The Venezuelan government of President Hugo Chavez is known to be unhappy with the construction of the Takutu Bridge.  So much so, that construction of the bridge was halted for some years and it was only recently that work proceeded rapidly to bring it to the point of an official opening soon.  The Chavez government had also objected to Brazil establishing a Consulate in Lethem to look after the affairs of Brazilians and dealing with commercial paperwork between the two countries.   The Brazilian government appears to have overcome that problem and the Consulate will be opened to coincide with the bridge.
Over the last few years, there has been a steady influx of Brazilians into Guyana.  It is estimated that there are about 3,000 Brazilians now working gold mines in Guyana and making a good living from it while contributing to the economy.  They have brought in new technology and are getting higher production yields.  Consequently, the government is getting more taxes, and the Guyana Gold Board which purchases the production is selling it on the international market at a profit.
Brazilians have also drifted into Georgetown, Guyana's Capital City, and have opened various businesses including one of its most popular restaurants.  Unlike the treatment accorded to Guyanese in several Caribbean countries, the Guyanese have been extremely accommodating of the Brazilians and the government has sought to regularise the status of those who entered the country illegally.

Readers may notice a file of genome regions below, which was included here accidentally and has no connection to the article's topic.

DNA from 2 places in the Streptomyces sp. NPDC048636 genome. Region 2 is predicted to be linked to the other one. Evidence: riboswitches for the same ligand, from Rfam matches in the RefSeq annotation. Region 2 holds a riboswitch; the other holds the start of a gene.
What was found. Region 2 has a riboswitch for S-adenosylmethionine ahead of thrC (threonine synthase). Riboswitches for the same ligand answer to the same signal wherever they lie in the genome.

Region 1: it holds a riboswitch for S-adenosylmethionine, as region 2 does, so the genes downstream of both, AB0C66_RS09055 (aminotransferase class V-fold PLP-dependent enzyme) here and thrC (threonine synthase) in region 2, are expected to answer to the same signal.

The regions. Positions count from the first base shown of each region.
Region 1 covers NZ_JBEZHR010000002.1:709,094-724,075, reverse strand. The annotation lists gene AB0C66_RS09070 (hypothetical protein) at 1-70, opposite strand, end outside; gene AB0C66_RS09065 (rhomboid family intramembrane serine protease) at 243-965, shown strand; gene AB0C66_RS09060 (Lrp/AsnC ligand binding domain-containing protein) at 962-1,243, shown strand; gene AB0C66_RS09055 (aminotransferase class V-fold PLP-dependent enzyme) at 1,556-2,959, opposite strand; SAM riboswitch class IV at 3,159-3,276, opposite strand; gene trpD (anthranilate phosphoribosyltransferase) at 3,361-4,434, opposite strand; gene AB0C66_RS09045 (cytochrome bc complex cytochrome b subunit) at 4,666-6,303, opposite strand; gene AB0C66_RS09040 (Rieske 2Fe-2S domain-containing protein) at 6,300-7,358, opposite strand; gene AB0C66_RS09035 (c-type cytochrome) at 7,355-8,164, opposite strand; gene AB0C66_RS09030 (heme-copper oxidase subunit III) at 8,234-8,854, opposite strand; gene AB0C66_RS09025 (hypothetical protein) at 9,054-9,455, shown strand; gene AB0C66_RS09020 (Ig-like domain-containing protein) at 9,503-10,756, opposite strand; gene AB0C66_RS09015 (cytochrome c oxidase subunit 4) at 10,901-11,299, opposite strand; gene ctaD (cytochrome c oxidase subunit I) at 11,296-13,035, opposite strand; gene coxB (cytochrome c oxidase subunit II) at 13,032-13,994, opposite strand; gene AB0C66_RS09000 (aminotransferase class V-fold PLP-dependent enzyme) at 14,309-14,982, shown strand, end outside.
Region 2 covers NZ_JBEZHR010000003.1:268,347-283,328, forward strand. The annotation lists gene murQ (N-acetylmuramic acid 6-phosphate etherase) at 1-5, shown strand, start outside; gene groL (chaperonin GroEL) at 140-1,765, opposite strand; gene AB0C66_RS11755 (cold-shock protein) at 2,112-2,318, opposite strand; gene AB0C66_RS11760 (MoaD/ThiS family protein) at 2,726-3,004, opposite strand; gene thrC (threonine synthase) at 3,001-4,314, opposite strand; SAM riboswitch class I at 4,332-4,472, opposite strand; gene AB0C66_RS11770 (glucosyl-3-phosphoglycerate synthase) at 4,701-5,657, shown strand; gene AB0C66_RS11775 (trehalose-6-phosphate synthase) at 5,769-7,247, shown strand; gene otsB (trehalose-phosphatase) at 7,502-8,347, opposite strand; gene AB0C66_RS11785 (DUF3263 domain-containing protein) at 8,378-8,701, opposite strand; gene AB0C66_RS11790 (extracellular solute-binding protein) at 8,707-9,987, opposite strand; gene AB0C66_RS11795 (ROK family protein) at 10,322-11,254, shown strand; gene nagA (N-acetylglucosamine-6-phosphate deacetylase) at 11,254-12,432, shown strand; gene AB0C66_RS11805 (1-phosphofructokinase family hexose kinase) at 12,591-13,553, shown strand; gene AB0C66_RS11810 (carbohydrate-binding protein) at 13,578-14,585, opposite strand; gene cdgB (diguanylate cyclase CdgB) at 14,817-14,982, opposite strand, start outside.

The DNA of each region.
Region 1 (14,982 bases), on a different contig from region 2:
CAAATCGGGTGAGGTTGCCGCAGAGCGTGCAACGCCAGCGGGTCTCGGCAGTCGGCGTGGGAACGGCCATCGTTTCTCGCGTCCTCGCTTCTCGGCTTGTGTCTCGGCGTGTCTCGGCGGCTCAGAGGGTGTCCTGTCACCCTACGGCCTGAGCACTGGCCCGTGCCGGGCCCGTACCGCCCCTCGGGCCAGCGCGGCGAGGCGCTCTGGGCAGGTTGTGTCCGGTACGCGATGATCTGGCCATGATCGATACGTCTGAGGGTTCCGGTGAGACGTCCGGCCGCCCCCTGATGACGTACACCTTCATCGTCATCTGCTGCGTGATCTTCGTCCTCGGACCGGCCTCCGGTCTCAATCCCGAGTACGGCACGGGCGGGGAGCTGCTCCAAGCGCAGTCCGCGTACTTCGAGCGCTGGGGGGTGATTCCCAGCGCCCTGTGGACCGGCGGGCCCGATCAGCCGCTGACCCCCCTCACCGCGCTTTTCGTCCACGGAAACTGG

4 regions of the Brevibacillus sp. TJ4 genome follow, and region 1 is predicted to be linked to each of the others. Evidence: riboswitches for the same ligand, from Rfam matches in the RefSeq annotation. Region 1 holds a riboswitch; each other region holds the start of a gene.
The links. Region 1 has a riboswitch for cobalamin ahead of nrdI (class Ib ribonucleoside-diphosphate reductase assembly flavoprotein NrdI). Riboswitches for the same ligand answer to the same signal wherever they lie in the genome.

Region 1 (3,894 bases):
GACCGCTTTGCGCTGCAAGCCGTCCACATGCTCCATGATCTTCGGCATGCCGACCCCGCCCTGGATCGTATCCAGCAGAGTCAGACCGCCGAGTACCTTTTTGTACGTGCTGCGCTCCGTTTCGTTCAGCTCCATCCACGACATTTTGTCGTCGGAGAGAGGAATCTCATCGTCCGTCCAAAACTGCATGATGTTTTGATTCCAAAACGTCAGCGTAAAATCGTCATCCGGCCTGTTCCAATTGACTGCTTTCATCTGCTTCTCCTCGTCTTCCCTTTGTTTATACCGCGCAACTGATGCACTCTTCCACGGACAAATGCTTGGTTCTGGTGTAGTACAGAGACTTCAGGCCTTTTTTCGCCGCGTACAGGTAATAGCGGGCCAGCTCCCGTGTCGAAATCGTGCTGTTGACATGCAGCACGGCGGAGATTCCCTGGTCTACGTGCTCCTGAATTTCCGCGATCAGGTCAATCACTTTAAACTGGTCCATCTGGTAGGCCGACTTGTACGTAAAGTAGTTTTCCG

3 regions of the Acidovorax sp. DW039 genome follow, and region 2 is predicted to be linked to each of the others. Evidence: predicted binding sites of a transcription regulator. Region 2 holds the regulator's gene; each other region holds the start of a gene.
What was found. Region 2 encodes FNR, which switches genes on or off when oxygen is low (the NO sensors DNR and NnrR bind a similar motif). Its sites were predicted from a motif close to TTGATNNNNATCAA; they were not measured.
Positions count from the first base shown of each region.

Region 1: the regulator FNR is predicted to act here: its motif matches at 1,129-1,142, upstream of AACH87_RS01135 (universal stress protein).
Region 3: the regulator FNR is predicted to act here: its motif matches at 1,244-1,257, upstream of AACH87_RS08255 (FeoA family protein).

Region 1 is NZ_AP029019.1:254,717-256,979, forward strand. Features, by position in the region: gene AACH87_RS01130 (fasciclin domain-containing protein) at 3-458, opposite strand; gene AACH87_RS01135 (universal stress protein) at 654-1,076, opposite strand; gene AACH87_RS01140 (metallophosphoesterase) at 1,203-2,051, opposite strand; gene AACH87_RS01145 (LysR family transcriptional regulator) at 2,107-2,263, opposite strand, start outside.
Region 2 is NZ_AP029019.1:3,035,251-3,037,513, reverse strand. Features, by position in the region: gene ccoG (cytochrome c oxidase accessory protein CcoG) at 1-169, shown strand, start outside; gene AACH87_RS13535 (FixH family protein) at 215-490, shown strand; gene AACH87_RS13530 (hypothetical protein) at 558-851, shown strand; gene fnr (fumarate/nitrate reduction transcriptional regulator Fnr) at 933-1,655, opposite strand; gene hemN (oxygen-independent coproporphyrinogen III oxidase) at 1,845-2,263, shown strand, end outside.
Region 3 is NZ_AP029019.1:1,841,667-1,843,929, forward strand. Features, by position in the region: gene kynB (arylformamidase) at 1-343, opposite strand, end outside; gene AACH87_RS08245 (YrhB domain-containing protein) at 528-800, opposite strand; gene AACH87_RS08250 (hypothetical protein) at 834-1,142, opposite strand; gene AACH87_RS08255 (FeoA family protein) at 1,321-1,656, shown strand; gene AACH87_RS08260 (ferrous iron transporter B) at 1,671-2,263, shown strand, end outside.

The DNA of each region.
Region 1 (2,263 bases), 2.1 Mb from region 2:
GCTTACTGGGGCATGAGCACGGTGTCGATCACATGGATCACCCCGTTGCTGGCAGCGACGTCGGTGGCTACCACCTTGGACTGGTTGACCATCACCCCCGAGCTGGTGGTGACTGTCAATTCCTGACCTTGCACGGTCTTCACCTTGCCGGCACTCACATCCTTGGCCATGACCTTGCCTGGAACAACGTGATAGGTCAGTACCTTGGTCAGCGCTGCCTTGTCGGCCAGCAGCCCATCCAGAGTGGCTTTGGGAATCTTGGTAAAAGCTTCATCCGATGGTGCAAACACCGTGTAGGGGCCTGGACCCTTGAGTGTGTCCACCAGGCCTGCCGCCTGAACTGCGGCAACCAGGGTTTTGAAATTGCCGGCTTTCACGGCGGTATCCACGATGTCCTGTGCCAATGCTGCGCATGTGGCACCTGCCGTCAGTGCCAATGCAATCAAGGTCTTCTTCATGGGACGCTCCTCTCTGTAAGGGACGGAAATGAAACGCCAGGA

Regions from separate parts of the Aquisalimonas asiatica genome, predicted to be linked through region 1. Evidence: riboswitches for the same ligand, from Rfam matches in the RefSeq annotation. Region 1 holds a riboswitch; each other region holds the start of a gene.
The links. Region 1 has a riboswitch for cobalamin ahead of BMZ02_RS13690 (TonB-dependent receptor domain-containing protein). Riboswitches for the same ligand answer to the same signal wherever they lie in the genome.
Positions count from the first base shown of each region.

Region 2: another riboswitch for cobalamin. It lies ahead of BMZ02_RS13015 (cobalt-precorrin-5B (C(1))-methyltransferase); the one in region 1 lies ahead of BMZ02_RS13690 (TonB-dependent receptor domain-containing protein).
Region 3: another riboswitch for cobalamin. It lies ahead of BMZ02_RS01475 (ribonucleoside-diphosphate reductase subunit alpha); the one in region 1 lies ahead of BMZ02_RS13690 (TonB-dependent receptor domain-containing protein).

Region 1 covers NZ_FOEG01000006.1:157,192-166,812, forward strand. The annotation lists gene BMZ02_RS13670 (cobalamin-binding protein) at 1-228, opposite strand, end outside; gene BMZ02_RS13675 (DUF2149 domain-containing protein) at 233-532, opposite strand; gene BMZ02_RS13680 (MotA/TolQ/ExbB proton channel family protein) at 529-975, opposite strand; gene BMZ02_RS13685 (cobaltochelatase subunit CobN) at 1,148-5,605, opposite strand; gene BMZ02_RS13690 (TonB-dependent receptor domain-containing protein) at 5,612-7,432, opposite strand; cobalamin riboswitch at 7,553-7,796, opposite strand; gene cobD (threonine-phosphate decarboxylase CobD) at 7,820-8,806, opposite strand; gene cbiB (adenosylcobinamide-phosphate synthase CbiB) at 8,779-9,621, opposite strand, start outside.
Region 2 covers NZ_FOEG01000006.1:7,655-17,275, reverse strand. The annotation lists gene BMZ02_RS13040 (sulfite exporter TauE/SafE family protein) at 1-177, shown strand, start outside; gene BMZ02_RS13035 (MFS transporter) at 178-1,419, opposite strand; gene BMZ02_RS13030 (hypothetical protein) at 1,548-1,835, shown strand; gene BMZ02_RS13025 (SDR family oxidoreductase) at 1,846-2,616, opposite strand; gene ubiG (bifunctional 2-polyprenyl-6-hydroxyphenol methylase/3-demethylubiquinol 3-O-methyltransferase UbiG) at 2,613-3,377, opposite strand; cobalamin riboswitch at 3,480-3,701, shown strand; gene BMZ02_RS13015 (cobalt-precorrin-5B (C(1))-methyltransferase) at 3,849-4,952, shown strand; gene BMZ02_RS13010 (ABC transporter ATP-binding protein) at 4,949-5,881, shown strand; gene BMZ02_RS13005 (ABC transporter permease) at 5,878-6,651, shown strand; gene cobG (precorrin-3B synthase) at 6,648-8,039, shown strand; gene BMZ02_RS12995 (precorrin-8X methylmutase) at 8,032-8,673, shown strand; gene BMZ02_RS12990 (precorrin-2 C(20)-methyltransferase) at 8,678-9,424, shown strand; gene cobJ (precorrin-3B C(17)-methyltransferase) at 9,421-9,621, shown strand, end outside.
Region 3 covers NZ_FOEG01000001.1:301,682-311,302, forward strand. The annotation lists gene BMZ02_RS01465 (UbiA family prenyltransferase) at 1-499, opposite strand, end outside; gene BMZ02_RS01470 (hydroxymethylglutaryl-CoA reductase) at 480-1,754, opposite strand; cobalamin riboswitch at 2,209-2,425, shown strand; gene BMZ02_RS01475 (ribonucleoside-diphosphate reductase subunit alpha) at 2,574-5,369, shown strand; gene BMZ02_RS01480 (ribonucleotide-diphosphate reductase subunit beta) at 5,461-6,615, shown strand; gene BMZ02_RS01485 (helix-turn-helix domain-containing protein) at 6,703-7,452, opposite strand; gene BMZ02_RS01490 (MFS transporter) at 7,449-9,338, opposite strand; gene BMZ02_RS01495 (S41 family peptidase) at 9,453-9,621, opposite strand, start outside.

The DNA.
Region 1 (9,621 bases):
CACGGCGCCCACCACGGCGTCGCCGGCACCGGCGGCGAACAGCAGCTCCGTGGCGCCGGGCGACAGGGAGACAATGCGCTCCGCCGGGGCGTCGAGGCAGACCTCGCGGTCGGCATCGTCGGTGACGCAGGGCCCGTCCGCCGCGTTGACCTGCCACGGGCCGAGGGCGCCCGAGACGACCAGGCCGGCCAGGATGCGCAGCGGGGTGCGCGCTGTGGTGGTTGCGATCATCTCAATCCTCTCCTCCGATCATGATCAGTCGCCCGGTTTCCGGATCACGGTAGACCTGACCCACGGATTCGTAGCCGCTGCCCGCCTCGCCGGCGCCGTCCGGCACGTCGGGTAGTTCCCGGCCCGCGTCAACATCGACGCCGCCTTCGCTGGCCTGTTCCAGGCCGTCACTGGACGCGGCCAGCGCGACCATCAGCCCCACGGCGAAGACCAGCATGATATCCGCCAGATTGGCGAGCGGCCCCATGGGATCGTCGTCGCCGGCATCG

The understanding and good neighbourliness between Brazil and Guyana is at such a high level that each country is allowing nationals of the other to enter each other's country up to a point where documents are not required.  Hence, theoretically Guyanese nationals can travel as far as Boa Vista in Roraima State, and Brazilians can go as far as Annai, an area in the Essequibo River.  Reports indicate that border controls are now being established in Boa Vista and Annai, but it is an indication of the openness of the two countries to each other that this system can operate at all.
Of course, while the Takatu Bridge is a necessary first step in the opening-up commercial activity that will benefit both countries, there is more to be done; the most important thing being the creation of an all-weather road from Lethem to Georgetown and the re-enforcement of bridges across Guyana's rivers.  The task is not difficult.  A dry-weather road already exists and transportation vehicles ply it every day.  Joint ventures either between the two governments or private businessmen from both countries could finance the cost of the road whose commercial traffic would repay its cost in good time.
Undoubtedly, new towns will develop along that road in areas that are now sparsely populated.  The road points the way not only for a cheaper outlet for Northern Brazil to the Atlantic and therefore to Europe and North America, but for a considerable boost to the economy of Guyana.
The opening of the Takutu Bridge is good news in otherwise bad times.